as below:

Vd={(v, ω) |v ∈ [va− ˙v · t, va+ ˙v· t] ∧ ω ∈ [ωa− ˙ω · t, ωa+ ˙ω· t]} (2.3.3)

these velocities form the dynamic window Vr(= Vs∩ Va∩ Vd)(see Figure 2.3.3)

which is centered around the current velocities of the robot in the velocity space.


Figure 2.3.2: Velocity Space


2.4. COLLISION AVOIDANCE AMONG ROBOTS 17 Algoritmo 2.2 Algorithm used in the Random Model.


while ( true )

i f global_goal not reached then

l o c a l _ g o a l s _ s e t = computeLocalGoals ( ) else

e x i t

neighbours = getNeighbours ( ) var waypoint new_goal

i f ( neighbours > 0) then

new_goal = select_random_goal ( l o c a l _ g o a l s _ s e t ) else

// the waypoint that mimimize the d i s t a n c e towards the g l o b a l g l o a l

new_goal = select_best_waypoint ( ) move_to ( new_goal )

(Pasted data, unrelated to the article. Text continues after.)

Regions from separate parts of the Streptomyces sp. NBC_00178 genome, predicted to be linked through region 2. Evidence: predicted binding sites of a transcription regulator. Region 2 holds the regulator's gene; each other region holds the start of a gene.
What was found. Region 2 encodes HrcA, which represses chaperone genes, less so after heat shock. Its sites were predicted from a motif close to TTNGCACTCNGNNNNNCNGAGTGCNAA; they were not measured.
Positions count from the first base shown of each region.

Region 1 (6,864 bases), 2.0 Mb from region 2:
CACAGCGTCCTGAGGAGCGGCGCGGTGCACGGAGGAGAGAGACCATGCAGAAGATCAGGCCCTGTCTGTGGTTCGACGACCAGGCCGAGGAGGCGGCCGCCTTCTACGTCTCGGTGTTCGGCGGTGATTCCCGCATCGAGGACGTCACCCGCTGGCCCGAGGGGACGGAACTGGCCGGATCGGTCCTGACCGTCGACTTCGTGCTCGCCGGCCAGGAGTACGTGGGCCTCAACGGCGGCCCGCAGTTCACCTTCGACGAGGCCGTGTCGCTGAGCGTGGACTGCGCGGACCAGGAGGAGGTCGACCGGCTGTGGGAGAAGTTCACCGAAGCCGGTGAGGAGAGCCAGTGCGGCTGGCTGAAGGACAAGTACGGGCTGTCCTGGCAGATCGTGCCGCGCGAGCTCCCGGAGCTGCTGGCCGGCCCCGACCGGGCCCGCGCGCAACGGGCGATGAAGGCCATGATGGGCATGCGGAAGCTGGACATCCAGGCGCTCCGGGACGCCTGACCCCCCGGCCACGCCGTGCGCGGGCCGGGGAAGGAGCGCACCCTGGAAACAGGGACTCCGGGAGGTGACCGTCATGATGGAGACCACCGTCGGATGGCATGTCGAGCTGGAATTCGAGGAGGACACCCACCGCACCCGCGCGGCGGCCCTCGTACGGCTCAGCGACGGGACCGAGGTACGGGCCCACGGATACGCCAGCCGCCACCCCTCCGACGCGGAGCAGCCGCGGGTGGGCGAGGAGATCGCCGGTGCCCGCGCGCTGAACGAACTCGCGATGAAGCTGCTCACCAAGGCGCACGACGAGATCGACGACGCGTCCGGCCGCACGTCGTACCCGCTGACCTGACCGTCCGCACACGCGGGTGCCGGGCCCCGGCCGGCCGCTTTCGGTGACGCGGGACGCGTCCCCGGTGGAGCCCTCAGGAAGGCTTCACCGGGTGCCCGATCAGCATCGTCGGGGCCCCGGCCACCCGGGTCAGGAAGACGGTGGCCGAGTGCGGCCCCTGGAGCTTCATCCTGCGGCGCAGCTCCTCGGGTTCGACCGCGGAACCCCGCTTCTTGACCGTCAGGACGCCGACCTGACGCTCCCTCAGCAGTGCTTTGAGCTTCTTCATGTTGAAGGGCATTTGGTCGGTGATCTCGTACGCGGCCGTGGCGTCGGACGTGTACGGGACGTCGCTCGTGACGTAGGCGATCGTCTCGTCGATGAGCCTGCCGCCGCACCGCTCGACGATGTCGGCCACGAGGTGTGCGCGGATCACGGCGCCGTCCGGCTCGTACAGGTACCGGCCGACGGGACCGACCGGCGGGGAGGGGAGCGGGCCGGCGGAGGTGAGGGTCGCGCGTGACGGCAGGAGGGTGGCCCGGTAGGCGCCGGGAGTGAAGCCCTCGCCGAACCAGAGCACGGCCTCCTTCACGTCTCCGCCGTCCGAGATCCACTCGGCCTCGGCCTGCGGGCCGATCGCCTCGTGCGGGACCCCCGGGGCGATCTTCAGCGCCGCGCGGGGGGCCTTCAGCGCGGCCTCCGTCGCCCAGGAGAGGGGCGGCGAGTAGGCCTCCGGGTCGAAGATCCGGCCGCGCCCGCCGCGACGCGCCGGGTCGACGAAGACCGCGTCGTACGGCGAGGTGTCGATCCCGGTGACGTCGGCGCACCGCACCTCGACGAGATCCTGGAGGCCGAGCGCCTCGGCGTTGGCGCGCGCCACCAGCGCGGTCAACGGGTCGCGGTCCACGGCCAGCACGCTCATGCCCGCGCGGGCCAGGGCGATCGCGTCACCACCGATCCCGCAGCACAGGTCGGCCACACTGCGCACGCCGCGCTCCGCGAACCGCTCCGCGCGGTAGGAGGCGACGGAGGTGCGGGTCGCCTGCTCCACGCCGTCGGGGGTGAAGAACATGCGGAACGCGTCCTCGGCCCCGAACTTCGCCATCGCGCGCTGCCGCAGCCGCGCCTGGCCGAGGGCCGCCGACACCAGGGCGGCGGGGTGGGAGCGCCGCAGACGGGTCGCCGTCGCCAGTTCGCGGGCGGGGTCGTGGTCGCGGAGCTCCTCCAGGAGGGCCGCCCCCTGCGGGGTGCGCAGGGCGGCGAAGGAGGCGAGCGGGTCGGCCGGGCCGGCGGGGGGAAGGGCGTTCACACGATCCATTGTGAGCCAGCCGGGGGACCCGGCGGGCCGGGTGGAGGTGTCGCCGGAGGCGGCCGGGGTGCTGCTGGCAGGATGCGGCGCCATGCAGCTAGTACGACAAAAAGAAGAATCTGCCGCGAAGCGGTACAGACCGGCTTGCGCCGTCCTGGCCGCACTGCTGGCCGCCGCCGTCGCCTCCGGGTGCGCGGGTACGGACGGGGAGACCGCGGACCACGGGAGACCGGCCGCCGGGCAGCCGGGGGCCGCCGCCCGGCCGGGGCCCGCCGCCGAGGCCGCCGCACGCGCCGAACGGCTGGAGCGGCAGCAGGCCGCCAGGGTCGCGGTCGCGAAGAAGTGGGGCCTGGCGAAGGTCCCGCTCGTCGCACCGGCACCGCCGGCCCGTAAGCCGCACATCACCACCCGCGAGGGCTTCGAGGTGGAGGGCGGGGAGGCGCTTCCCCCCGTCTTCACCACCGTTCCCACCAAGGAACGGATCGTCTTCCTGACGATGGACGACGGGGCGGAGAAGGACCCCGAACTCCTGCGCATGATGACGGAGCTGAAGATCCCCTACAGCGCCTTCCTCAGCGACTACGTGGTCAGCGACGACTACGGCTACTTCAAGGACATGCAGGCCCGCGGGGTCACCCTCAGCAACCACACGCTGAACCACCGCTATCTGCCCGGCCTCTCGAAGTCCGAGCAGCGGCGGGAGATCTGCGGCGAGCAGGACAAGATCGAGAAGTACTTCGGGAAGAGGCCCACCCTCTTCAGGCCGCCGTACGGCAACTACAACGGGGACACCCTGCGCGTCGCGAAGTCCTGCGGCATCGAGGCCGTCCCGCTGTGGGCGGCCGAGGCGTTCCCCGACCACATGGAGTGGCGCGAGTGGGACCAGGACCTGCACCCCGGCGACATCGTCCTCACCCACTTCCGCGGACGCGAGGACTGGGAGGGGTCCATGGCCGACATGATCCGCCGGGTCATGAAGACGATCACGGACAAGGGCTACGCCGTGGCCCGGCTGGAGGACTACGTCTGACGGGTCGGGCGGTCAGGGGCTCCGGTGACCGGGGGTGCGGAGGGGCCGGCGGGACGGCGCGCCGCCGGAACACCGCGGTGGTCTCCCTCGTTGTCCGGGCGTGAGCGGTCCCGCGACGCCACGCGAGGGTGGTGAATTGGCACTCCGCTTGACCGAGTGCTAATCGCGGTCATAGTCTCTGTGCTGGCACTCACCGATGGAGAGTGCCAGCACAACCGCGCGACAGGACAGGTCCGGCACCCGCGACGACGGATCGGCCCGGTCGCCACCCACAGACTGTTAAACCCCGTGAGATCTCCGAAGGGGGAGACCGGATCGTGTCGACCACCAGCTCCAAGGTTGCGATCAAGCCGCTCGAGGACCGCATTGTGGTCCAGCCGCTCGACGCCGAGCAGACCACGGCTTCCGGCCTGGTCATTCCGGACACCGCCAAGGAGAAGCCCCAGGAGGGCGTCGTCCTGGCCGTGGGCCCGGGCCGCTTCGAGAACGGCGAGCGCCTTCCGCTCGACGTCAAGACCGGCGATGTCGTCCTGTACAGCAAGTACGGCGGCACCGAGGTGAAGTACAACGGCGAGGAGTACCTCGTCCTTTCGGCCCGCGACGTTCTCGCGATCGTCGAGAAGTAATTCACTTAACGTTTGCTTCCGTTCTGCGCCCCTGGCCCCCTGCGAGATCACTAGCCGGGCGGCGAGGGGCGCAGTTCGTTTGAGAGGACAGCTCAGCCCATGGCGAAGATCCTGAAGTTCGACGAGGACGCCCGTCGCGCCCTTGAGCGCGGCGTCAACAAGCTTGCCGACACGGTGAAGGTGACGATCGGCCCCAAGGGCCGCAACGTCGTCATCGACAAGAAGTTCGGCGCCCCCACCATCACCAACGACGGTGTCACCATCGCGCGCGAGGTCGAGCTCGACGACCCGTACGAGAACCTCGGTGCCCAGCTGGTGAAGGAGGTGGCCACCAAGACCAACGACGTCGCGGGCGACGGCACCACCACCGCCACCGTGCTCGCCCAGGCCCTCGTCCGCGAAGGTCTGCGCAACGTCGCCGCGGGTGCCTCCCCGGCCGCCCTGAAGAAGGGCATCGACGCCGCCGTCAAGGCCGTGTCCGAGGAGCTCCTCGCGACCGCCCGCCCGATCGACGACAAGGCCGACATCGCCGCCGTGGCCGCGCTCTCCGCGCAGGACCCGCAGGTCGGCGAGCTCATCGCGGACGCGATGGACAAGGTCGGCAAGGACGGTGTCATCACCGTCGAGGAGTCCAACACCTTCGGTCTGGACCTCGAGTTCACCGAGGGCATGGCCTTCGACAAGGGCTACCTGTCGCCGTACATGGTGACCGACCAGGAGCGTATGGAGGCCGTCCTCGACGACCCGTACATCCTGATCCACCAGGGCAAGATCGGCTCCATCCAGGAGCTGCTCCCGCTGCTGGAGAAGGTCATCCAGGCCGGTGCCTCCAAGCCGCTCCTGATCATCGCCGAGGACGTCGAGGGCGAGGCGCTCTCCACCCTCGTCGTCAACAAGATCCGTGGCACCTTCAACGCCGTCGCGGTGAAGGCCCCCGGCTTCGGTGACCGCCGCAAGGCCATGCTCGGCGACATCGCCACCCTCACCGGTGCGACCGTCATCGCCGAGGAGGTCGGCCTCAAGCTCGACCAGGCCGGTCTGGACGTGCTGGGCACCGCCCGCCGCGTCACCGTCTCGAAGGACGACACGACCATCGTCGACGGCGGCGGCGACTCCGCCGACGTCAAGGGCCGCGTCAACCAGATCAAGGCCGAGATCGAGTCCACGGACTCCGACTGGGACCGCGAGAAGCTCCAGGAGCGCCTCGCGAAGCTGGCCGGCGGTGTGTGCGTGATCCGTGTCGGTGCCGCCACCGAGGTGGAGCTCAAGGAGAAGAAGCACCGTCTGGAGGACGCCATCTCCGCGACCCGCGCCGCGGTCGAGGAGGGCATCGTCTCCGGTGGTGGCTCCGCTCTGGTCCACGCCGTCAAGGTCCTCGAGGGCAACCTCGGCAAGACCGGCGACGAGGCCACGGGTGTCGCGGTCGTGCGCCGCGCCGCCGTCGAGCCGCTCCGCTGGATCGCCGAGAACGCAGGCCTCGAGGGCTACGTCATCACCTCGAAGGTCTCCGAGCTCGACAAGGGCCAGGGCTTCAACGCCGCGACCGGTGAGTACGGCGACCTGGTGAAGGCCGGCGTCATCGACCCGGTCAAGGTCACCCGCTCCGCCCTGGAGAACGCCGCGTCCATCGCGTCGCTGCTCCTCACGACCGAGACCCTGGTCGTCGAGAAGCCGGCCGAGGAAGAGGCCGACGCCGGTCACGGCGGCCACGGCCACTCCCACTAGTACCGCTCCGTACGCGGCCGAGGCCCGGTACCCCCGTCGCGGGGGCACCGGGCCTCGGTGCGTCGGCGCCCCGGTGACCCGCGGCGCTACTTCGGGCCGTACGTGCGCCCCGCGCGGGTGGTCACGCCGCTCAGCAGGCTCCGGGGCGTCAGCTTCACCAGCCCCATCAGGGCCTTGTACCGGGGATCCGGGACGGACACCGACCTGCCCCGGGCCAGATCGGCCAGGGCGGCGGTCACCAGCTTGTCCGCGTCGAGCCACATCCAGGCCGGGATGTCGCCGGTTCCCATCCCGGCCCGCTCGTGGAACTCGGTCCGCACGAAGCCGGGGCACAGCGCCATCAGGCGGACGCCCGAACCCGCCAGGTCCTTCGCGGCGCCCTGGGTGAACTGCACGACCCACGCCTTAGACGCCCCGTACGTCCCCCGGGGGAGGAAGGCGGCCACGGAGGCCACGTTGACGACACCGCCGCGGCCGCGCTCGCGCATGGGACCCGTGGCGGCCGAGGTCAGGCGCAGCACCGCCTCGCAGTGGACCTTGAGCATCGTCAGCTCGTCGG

end while End

2.4 Collision avoidance among robots

The approach proposed in 2.2.1-2.2.3 works well with one robot but the aim of this work is to provide safety motion planning for more robots playing on the same environment with heterogeneous goals. When using the previous policy it could happen that some robots collide because their trajectories intersect. It has been shown before that we cannot use a reactive and greedy approach alone. It can lies to a dangerous suboptimal solution where the robot is involved in a patrolling behavior.

2.4.1 Random Model

A naive solution is that when we are near to another robot and given the local goals set, the robots select the new waypoint randomly and hope that “every-thing it’s gonna be right”, see Section2.2. This approach could work if the robots are in a wide environment and the number of robots is really low.


                  


Chapter 3

The Distributed Approach